5 Tips For Driving at Night
The longest day of winter was on December 21st of 2019, which means that the days are getting progressively longer. Still, drivers must wait a bit longer before their commute to and from work is no longer done in the dark.
Dark isn’t just gloomy and mood-affecting. It can also have severe impacts on the safety of our driving habits. Accidents increase at night, and Saturday night accidents prove to be more fatal than any other time of day or week. In the winter, when roads can become icy suddenly, it is even more dangerous to drive when the sun is down. Yet, we must carry on doing it.
Since driving at night is unavoidable for most of us, what are the ways we can protect ourselves during this vulnerable time of day?
Here are some tips from Zeck Ford for nighttime driving in the Kansas City region.
1) Drive with someone else whenever possible.
Fatigue, distraction, and animal collisions. All are common reasons cited by people who get into nighttime accidents.
If you can, always drive with one passenger awake and alert. Ideally, this passenger will be in the front seat, talking with you and keeping their eyes on the road. By talking with you while you drive, they are helping you stay awake and alert. An awake passenger can also act as a designated texter, helping you avoid the temptation of texting while driving. Finally, it can be hard to see animals on the side of the road as the driver. Passengers can help prevent animal collisions by paying particular attention to the side of the road and warning drivers of potential animal danger.
If you cannot drive with someone, use your head. Pull over to the side of the road if you feel drowsy, and drive more slowly on roads that are prone to deer crossings. Under no circumstances should you touch your phone while driving – put it on distraction-free mode and get to your destination safely.
2) Always be sure your lights are working correctly.
Before you drive anywhere, check all of your lights. Turn the car on and check the headlights, high beams, and blinkers before you go anywhere. Then, put on the brakes and make sure at least one brake light is working. If any of them fail to do their job, see if you can get a ride rather than risking driving with them. If not, use caution and schedule repair for your lights as soon as possible.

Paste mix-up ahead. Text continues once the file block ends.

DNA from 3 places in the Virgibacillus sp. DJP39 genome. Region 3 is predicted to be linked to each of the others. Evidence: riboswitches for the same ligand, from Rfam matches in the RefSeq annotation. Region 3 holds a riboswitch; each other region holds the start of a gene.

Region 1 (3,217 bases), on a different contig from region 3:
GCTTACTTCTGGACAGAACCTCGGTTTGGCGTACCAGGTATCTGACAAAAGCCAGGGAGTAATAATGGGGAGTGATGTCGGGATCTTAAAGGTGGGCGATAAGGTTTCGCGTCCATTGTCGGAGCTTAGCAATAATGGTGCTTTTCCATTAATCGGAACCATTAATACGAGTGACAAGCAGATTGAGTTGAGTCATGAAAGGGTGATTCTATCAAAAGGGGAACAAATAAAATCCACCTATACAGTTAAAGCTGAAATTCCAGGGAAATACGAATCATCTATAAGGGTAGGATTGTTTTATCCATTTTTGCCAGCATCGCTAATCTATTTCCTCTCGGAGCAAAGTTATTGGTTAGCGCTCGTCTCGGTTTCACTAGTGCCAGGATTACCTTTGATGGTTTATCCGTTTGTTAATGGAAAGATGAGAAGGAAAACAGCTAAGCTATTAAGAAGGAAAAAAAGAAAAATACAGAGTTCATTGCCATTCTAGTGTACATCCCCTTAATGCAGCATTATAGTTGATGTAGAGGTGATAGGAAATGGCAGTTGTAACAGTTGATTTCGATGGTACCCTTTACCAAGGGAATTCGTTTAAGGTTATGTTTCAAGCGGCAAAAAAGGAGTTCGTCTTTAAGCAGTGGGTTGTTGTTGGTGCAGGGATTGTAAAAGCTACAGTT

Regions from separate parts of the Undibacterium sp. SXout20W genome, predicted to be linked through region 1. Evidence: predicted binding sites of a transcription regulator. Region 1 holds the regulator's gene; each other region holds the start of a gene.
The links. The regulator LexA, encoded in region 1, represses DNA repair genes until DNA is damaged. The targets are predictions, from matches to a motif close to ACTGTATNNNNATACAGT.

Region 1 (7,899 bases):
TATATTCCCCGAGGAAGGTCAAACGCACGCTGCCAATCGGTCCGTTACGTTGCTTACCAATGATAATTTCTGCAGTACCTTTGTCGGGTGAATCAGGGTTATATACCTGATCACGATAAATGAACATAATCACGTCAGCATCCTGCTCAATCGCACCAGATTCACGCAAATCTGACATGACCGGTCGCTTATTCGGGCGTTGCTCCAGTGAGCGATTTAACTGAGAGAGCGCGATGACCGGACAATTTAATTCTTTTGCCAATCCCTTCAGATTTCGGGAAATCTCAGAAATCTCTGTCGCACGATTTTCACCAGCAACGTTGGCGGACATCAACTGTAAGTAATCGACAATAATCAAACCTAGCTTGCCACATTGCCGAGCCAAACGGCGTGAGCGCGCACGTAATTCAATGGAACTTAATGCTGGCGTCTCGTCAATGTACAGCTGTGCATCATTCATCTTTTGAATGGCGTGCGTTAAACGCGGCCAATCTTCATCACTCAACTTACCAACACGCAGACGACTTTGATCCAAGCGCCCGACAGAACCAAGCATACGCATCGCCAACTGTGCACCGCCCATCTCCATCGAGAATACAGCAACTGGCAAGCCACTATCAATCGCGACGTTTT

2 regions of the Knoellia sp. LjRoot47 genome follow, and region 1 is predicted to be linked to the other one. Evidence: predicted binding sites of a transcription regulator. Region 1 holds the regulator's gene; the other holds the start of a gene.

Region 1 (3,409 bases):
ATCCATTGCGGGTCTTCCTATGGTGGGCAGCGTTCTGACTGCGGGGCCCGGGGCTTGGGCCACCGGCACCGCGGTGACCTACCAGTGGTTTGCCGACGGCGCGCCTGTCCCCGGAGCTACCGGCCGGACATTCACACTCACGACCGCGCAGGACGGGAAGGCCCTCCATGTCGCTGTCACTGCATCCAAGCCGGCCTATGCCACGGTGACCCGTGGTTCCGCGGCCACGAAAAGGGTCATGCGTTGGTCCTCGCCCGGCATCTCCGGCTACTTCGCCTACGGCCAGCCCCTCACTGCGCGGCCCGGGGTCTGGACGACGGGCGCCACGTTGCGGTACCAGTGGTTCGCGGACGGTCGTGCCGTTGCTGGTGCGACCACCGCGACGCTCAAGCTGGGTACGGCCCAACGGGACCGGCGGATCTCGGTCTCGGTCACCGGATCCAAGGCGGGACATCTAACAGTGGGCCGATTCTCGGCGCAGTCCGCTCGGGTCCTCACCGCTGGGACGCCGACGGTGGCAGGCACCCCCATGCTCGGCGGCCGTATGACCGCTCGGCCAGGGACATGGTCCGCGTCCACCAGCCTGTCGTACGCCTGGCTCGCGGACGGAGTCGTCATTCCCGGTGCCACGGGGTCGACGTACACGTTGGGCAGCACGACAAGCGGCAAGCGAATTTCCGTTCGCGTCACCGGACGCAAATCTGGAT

3) Be sure your windshield is clean before going anywhere.
You might not notice the gunk on your windshield during the day. This is because you have more efficient day vision, and a lot of this gunk is relatively transparent when there is lots of available light. However, at night what was an annoyance on the windshield can become deathly distracting. Instead of transparency, the light from oncoming vehicles makes things like salt spray and ice a very noticeable distraction.
During the winter, you should check your windshield fluid at least once a week – preferably a few times, so that you can see well during the nighttime. Always keep a spare jug of windshield fluid in your car, and fill up your windshield fluid as soon as you notice it is empty. Additionally, it would be best if you cleaned your windshield every time you stop at a gas station to avoid thick buildups of snow and ice. Don’t forget about your interior, either. Keep a bottle of Windex and a roll of paper towels available within reach in case you notice a smear on the inside of the window.
4) Slow down and avoid rush hour.
Even if you are an excellent driver, you can’t always count on everyone around you being as reliable. That’s why we recommend avoiding rush hour traffic while it is dark out if you can. If you have a little bit of extra work to get done, can grocery shop nearby your work, or have an at-work gym you can utilize, spend an hour doing something productive. You’ll find you spend less time in the dark, and less time dealing with your fellow drivers’ less-than-great driving.
Additionally, don’t speed up to get home. Speed and darkness boost the likelihood of an accident. Ultimately, an accident increases the time you spend away from home, as well as creating a costly bill. It’s always best to play it safe when it is dark out.
5) Avoid any light sources in your car – dim your dashboard if you can.
If you remember back to driver’s ed, your driving instructor probably told you to pay attention to the line on the side of the road rather than looking straight ahead if a car is driving toward you. This is because, as well as worsening our already poor vision, people instinctively drive toward lights. Outside light sources are horrible for our vision. In the moments that a car approaches us, our eyes hurt to adjust to the much brighter light – causing our pupils to close. In the moments after light passes, our vision becomes much worse as our pupils adjust to the darkness again. Paying attention to the line on the side of the road helps us stay on course as well as preventing drastic eye adjustments.
Outside lights are not the only potentially dangerous light night drivers have to worry about. Interior lights, including bright dash lights, can decrease our night vision and cause us to miss things that might be in our path (like animals, potholes, and other potential collisions). Most modern cars have the technology to adjust to the dark automatically. However, other light sources – like DVD players, phones, and GPS devices, should be dimmed as often as possible.
Driving at night is dangerous but unavoidable. If you take appropriate measures to prepare yourself against the worst night driving issues, you won’t have to worry as much about your safety.
Looking for a car with high safety ratings and great night driving capabilities? Visit the Zeck Ford Dealership in Leavenworth, Kansas. Schedule a meeting with one of our representatives today, or apply for financing here.